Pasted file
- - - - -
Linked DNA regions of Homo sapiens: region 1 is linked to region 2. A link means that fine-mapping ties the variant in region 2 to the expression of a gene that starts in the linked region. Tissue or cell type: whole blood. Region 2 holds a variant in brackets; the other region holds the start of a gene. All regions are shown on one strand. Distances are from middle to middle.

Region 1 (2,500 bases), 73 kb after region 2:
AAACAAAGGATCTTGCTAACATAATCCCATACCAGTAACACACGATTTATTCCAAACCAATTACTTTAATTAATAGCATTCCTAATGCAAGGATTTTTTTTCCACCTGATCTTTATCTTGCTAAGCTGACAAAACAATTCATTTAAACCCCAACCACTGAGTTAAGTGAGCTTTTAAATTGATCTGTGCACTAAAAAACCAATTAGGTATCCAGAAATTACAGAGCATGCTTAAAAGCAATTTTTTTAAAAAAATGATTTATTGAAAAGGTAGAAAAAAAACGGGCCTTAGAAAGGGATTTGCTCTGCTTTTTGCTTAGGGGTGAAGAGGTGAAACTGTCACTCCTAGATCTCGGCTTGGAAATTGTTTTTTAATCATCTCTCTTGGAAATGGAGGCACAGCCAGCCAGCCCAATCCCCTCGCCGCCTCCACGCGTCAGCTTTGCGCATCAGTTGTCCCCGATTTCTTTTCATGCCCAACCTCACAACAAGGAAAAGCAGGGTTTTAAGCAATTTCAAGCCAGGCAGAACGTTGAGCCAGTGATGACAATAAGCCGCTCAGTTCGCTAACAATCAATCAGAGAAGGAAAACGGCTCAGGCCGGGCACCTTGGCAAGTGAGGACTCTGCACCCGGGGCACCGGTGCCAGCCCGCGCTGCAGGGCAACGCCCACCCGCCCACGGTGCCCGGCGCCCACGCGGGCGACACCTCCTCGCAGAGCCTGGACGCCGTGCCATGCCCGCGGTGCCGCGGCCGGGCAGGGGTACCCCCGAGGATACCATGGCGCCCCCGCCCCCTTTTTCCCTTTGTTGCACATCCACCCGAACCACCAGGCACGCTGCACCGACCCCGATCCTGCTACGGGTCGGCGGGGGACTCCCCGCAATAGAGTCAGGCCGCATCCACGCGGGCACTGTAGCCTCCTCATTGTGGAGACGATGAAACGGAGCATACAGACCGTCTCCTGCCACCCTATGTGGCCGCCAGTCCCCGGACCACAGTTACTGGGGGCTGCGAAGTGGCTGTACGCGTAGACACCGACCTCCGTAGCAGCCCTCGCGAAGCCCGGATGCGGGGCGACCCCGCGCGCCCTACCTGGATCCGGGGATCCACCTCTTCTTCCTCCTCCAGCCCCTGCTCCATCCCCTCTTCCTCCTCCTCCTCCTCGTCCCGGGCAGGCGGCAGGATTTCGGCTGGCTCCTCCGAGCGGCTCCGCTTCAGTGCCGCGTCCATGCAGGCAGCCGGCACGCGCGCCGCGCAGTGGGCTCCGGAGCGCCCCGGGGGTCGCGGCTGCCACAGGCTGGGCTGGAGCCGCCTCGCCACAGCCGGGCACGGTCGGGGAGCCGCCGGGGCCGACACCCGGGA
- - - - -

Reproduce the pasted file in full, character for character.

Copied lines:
Linked DNA regions of Homo sapiens: region 1 is linked to region 2. A link means that fine-mapping ties the variant in region 2 to the expression of a gene that starts in the linked region. Tissue or cell type: whole blood. Region 2 holds a variant in brackets; the other region holds the start of a gene. All regions are shown on one strand. Distances are from middle to middle.

Region 1 (2,500 bases), 73 kb after region 2:
AAACAAAGGATCTTGCTAACATAATCCCATACCAGTAACACACGATTTATTCCAAACCAATTACTTTAATTAATAGCATTCCTAATGCAAGGATTTTTTTTCCACCTGATCTTTATCTTGCTAAGCTGACAAAACAATTCATTTAAACCCCAACCACTGAGTTAAGTGAGCTTTTAAATTGATCTGTGCACTAAAAAACCAATTAGGTATCCAGAAATTACAGAGCATGCTTAAAAGCAATTTTTTTAAAAAAATGATTTATTGAAAAGGTAGAAAAAAAACGGGCCTTAGAAAGGGATTTGCTCTGCTTTTTGCTTAGGGGTGAAGAGGTGAAACTGTCACTCCTAGATCTCGGCTTGGAAATTGTTTTTTAATCATCTCTCTTGGAAATGGAGGCACAGCCAGCCAGCCCAATCCCCTCGCCGCCTCCACGCGTCAGCTTTGCGCATCAGTTGTCCCCGATTTCTTTTCATGCCCAACCTCACAACAAGGAAAAGCAGGGTTTTAAGCAATTTCAAGCCAGGCAGAACGTTGAGCCAGTGATGACAATAAGCCGCTCAGTTCGCTAACAATCAATCAGAGAAGGAAAACGGCTCAGGCCGGGCACCTTGGCAAGTGAGGACTCTGCACCCGGGGCACCGGTGCCAGCCCGCGCTGCAGGGCAACGCCCACCCGCCCACGGTGCCCGGCGCCCACGCGGGCGACACCTCCTCGCAGAGCCTGGACGCCGTGCCATGCCCGCGGTGCCGCGGCCGGGCAGGGGTACCCCCGAGGATACCATGGCGCCCCCGCCCCCTTTTTCCCTTTGTTGCACATCCACCCGAACCACCAGGCACGCTGCACCGACCCCGATCCTGCTACGGGTCGGCGGGGGACTCCCCGCAATAGAGTCAGGCCGCATCCACGCGGGCACTGTAGCCTCCTCATTGTGGAGACGATGAAACGGAGCATACAGACCGTCTCCTGCCACCCTATGTGGCCGCCAGTCCCCGGACCACAGTTACTGGGGGCTGCGAAGTGGCTGTACGCGTAGACACCGACCTCCGTAGCAGCCCTCGCGAAGCCCGGATGCGGGGCGACCCCGCGCGCCCTACCTGGATCCGGGGATCCACCTCTTCTTCCTCCTCCAGCCCCTGCTCCATCCCCTCTTCCTCCTCCTCCTCCTCGTCCCGGGCAGGCGGCAGGATTTCGGCTGGCTCCTCCGAGCGGCTCCGCTTCAGTGCCGCGTCCATGCAGGCAGCCGGCACGCGCGCCGCGCAGTGGGCTCCGGAGCGCCCCGGGGGTCGCGGCTGCCACAGGCTGGGCTGGAGCCGCCTCGCCACAGCCGGGCACGGTCGGGGAGCCGCCGGGGCCGACACCCGGGA